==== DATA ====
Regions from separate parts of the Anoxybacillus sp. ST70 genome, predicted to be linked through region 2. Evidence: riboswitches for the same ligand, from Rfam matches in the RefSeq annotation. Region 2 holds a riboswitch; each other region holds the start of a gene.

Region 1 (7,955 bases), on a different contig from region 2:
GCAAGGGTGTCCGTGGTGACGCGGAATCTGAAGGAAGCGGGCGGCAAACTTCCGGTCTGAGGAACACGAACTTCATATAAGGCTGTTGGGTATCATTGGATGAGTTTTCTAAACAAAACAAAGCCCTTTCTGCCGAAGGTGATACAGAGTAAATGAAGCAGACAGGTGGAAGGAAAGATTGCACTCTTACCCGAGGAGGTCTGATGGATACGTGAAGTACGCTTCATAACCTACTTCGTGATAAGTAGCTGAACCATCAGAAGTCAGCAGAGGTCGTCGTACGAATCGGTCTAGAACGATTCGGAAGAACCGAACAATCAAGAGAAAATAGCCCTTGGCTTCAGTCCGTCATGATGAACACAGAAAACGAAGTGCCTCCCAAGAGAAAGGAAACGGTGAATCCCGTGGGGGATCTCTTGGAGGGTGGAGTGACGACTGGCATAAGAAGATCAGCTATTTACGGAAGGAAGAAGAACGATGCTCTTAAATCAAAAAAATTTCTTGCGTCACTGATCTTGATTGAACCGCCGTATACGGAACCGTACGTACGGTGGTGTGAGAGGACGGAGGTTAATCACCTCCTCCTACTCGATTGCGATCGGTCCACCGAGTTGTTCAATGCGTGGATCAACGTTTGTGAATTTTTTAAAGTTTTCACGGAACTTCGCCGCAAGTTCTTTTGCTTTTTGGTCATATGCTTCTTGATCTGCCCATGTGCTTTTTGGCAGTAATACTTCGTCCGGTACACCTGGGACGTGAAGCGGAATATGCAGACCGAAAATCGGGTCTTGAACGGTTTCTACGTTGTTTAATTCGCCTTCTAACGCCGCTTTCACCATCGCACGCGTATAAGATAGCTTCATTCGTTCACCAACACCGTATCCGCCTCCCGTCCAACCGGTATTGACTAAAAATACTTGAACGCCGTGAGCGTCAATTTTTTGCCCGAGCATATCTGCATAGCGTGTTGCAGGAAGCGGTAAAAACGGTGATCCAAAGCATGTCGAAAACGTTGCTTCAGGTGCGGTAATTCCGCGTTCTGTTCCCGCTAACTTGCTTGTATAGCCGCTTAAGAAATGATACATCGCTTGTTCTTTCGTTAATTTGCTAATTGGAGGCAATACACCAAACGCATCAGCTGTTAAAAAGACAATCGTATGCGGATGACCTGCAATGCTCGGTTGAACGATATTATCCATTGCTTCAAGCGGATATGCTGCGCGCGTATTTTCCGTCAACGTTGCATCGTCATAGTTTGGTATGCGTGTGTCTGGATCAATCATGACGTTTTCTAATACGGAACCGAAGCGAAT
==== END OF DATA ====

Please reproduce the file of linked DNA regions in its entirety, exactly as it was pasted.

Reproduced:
Regions from separate parts of the Anoxybacillus sp. ST70 genome, predicted to be linked through region 2. Evidence: riboswitches for the same ligand, from Rfam matches in the RefSeq annotation. Region 2 holds a riboswitch; each other region holds the start of a gene.

Region 1 (7,955 bases), on a different contig from region 2:
GCAAGGGTGTCCGTGGTGACGCGGAATCTGAAGGAAGCGGGCGGCAAACTTCCGGTCTGAGGAACACGAACTTCATATAAGGCTGTTGGGTATCATTGGATGAGTTTTCTAAACAAAACAAAGCCCTTTCTGCCGAAGGTGATACAGAGTAAATGAAGCAGACAGGTGGAAGGAAAGATTGCACTCTTACCCGAGGAGGTCTGATGGATACGTGAAGTACGCTTCATAACCTACTTCGTGATAAGTAGCTGAACCATCAGAAGTCAGCAGAGGTCGTCGTACGAATCGGTCTAGAACGATTCGGAAGAACCGAACAATCAAGAGAAAATAGCCCTTGGCTTCAGTCCGTCATGATGAACACAGAAAACGAAGTGCCTCCCAAGAGAAAGGAAACGGTGAATCCCGTGGGGGATCTCTTGGAGGGTGGAGTGACGACTGGCATAAGAAGATCAGCTATTTACGGAAGGAAGAAGAACGATGCTCTTAAATCAAAAAAATTTCTTGCGTCACTGATCTTGATTGAACCGCCGTATACGGAACCGTACGTACGGTGGTGTGAGAGGACGGAGGTTAATCACCTCCTCCTACTCGATTGCGATCGGTCCACCGAGTTGTTCAATGCGTGGATCAACGTTTGTGAATTTTTTAAAGTTTTCACGGAACTTCGCCGCAAGTTCTTTTGCTTTTTGGTCATATGCTTCTTGATCTGCCCATGTGCTTTTTGGCAGTAATACTTCGTCCGGTACACCTGGGACGTGAAGCGGAATATGCAGACCGAAAATCGGGTCTTGAACGGTTTCTACGTTGTTTAATTCGCCTTCTAACGCCGCTTTCACCATCGCACGCGTATAAGATAGCTTCATTCGTTCACCAACACCGTATCCGCCTCCCGTCCAACCGGTATTGACTAAAAATACTTGAACGCCGTGAGCGTCAATTTTTTGCCCGAGCATATCTGCATAGCGTGTTGCAGGAAGCGGTAAAAACGGTGATCCAAAGCATGTCGAAAACGTTGCTTCAGGTGCGGTAATTCCGCGTTCTGTTCCCGCTAACTTGCTTGTATAGCCGCTTAAGAAATGATACATCGCTTGTTCTTTCGTTAATTTGCTAATTGGAGGCAATACACCAAACGCATCAGCTGTTAAAAAGACAATCGTATGCGGATGACCTGCAATGCTCGGTTGAACGATATTATCCATTGCTTCAAGCGGATATGCTGCGCGCGTATTTTCCGTCAACGTTGCATCGTCATAGTTTGGTATGCGTGTGTCTGGATCAATCATGACGTTTTCTAATACGGAACCGAAGCGAAT